I typically do this when I drink Tecate or Modelo. I like the taste with a very cold, light Mexican beer.

robbyvirus
11-26-2007, 00:27
It's pretty common with the Hispanic culture in California to put both salt and and lime in Mexican beers....always cans, The can is opened, salt sprinkled over the top and then a lime wedge added. Usually Tecate and Modelo Especial.

I typically do this when I drink Tecate or Modelo. I like the taste with a very cold, light Mexican beer.

In fact, Miller is now selling Miller Chill, which already has the lime and salt pre-added to the beer.

https://www.millerchill.com/

NorCalBoozer
11-27-2007, 08:18
In fact, Miller is now selling Miller Chill, which already has the lime and salt pre-added to the beer.

https://www.millerchill.com/

Oh yeah great point....I've been meaning to try this, was hoping to stumble upon it at a party so i could get a free taste, but what the heck i'm gonna buy a 6 pack and see.

LarryG
11-27-2007, 08:41
Oh yeah great point....I've been meaning to try this, was hoping to stumble upon it at a party so i could get a free taste, but what the heck i'm gonna buy a 6 pack and see.The problem here is that adding salt and lime to Miller beer basically amounts to polishing a turd.

I found the lime too "in your face." It may be to your taste. It wasn't to mine.

Larry

NorCalBoozer
11-27-2007, 21:36
The problem here is that adding salt and lime to Miller beer basically amounts to polishing a turd.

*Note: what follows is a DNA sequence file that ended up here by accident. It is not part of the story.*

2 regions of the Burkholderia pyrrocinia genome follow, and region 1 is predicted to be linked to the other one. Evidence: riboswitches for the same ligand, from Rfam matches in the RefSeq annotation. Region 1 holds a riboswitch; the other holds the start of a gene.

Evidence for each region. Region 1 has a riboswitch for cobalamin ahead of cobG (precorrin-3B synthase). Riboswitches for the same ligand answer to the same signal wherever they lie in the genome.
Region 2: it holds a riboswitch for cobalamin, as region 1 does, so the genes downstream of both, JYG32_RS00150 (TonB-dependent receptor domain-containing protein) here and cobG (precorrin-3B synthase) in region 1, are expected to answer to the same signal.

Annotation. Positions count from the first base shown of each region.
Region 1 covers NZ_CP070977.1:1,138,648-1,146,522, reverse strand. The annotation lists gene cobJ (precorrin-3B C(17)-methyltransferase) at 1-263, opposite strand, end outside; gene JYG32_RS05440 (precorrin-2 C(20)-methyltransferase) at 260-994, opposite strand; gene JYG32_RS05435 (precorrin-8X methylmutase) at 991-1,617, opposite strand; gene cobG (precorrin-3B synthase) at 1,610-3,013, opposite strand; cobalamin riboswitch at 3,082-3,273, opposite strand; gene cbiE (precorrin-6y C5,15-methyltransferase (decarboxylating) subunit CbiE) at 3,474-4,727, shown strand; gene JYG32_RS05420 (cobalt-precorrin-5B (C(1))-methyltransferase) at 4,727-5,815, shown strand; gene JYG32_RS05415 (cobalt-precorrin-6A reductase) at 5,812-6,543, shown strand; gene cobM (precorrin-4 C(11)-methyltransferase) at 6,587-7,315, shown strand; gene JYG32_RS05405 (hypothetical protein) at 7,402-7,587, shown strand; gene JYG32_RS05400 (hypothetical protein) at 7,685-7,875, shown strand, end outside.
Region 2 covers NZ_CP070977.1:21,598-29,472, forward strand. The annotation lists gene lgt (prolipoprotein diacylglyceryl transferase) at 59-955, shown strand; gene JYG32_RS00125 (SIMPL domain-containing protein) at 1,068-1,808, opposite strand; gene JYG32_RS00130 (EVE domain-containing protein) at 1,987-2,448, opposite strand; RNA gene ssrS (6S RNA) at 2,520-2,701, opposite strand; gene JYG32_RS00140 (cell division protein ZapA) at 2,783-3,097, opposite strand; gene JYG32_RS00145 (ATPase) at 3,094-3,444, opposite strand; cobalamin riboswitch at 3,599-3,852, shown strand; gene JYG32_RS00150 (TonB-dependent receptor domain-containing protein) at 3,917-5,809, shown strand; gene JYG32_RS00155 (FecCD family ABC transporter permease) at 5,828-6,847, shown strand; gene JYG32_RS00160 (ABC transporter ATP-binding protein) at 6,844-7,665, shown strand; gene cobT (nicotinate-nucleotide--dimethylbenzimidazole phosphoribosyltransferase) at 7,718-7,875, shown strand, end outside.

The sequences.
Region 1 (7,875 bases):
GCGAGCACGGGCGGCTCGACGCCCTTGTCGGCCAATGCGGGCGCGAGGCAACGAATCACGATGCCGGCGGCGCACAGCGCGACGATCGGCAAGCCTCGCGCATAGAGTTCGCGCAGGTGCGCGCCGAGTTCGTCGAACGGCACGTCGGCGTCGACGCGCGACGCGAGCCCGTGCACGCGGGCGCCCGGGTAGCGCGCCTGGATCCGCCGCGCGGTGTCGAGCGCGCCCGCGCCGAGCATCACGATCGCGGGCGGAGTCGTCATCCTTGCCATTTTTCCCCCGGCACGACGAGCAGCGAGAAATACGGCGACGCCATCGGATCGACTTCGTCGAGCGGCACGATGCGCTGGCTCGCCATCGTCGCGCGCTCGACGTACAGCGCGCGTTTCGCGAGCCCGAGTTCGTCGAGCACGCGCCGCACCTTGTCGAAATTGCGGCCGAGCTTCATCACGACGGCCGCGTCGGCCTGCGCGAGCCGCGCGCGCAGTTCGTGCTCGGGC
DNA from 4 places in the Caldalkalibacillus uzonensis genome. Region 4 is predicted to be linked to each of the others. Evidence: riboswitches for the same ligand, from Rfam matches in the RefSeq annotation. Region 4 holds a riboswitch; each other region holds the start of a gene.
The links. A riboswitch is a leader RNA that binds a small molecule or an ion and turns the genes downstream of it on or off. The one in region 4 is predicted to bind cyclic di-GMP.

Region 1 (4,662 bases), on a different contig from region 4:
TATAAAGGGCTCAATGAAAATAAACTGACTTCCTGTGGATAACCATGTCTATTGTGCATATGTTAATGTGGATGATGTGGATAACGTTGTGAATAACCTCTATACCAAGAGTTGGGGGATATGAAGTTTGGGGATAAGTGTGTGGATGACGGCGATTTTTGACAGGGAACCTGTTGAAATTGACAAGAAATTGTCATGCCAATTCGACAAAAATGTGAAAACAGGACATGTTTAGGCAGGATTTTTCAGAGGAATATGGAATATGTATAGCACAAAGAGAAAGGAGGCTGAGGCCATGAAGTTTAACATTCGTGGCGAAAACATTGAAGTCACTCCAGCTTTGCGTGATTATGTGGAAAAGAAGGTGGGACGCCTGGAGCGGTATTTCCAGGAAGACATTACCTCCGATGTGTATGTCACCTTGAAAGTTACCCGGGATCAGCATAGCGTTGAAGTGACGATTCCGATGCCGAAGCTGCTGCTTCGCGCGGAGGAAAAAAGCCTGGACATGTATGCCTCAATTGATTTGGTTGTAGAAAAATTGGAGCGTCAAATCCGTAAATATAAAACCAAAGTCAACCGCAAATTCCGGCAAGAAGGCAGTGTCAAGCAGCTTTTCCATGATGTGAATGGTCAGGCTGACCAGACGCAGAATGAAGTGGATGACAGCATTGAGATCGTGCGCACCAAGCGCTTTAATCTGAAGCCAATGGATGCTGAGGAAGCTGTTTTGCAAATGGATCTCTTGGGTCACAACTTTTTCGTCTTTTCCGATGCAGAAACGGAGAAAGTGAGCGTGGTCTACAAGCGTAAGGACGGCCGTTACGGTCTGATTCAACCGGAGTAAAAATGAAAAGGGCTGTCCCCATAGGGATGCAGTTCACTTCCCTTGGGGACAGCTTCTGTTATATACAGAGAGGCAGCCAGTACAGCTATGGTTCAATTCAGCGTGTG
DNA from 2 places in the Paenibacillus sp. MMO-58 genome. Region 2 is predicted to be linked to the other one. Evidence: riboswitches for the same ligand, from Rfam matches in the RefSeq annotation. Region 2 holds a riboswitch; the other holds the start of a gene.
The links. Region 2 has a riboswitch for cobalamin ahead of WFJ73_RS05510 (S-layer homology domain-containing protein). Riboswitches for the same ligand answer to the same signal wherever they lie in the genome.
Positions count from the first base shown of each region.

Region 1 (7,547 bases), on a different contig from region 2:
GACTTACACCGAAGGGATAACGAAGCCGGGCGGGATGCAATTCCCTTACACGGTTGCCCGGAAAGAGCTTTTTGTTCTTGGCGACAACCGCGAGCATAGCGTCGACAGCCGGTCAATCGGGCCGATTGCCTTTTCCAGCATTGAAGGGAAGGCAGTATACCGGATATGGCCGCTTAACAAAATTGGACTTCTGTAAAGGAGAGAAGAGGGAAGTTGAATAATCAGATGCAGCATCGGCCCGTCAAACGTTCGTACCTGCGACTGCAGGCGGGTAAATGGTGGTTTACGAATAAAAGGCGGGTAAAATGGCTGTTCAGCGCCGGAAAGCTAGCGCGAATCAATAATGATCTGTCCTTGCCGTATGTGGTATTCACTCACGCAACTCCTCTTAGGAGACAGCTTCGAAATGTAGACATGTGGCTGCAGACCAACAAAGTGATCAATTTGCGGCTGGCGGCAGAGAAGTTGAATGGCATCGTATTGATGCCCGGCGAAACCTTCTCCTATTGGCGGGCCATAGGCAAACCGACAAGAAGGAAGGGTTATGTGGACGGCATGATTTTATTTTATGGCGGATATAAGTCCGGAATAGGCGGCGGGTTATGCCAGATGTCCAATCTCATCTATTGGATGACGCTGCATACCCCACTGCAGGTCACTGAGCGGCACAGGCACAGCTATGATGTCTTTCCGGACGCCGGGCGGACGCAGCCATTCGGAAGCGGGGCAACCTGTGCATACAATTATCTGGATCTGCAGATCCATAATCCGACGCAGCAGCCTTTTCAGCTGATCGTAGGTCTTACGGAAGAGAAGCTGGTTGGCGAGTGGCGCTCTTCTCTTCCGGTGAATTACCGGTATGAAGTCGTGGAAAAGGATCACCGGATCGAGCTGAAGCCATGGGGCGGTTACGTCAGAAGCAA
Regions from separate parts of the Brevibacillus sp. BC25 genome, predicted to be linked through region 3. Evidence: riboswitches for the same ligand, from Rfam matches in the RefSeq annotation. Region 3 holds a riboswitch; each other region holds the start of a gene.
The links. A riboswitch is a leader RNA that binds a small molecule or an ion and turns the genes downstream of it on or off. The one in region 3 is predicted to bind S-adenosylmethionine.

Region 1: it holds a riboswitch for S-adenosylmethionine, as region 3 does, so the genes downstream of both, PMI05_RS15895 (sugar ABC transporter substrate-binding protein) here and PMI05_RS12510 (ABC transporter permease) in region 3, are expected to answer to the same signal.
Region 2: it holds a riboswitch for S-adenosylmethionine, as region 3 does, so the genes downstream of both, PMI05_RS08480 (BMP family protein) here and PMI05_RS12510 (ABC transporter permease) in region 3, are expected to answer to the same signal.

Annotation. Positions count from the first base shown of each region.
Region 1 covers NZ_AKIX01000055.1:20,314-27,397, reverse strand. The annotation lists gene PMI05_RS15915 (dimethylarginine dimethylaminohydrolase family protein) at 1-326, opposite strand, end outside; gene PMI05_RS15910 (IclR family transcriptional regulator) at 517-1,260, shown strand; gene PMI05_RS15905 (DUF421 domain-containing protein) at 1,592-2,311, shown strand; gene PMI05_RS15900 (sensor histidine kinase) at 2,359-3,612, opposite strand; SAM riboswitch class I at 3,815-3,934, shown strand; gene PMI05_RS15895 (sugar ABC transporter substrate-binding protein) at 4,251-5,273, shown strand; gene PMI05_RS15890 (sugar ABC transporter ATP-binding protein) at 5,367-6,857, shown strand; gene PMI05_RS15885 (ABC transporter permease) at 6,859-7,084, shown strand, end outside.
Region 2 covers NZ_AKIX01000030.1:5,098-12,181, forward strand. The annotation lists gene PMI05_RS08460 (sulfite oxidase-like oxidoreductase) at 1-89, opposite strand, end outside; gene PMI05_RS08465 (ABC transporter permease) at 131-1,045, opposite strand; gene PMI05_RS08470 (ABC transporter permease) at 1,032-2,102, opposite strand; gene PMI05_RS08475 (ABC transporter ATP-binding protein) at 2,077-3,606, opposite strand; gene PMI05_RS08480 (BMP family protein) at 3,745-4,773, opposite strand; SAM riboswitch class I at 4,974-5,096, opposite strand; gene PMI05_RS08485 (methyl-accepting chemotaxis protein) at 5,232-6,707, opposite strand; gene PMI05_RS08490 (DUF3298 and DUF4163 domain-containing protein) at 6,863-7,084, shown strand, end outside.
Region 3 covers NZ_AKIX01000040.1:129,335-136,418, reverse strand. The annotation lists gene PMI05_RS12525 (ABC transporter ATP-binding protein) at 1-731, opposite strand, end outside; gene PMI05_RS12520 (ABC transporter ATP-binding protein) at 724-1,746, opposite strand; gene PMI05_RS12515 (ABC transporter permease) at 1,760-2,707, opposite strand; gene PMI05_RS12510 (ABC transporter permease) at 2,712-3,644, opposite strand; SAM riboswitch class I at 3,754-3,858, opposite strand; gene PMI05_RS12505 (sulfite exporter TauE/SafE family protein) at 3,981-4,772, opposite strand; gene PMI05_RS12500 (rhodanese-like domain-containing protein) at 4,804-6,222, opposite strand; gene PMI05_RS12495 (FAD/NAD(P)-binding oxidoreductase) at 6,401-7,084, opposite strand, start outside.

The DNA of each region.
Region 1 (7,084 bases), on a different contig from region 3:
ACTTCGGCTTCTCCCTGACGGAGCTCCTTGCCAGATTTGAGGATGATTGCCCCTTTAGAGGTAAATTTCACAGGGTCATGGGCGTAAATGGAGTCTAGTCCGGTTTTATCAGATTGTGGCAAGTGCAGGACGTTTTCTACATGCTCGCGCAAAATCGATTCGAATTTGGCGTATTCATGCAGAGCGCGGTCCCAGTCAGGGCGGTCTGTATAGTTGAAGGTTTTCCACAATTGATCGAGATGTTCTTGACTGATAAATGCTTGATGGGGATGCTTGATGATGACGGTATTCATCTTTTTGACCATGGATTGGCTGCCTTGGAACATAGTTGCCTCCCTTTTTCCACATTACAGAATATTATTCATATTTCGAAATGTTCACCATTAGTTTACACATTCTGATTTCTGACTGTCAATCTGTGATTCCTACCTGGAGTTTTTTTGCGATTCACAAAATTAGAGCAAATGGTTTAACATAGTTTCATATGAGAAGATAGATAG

I found the lime too "in your face." It may be to your taste. It wasn't to mine.

Larry

Larry, you were right. I picked up a 6 pack tonight. this stuff has no right being called beer. It's actually quite sweet, probably due to whatever they use for lime. There is no salt bite. It reminded me more of a zima or other cooler cocktail than beer. yuk!

:puke: :puke: :puke: :puke:

:puke: :puke: :puke: :puke: :puke: :puke: :puke: :puke: :puke:

Tracy Hightower
11-27-2007, 22:19
When I do drink beer, I do add salt as I have done since I was a young as that is how I saw it done when I was growing up.

I still do it because I prefer the taste. I do not however add salt to just any beer. For instance if I am drinking draft or beer from a glass or bottle I never add salt and do not like it with salt. I only add salt to the top of a can of beer and consume a little salt with each drink of beer.

People look at me funny and sometimes comment but to each his own.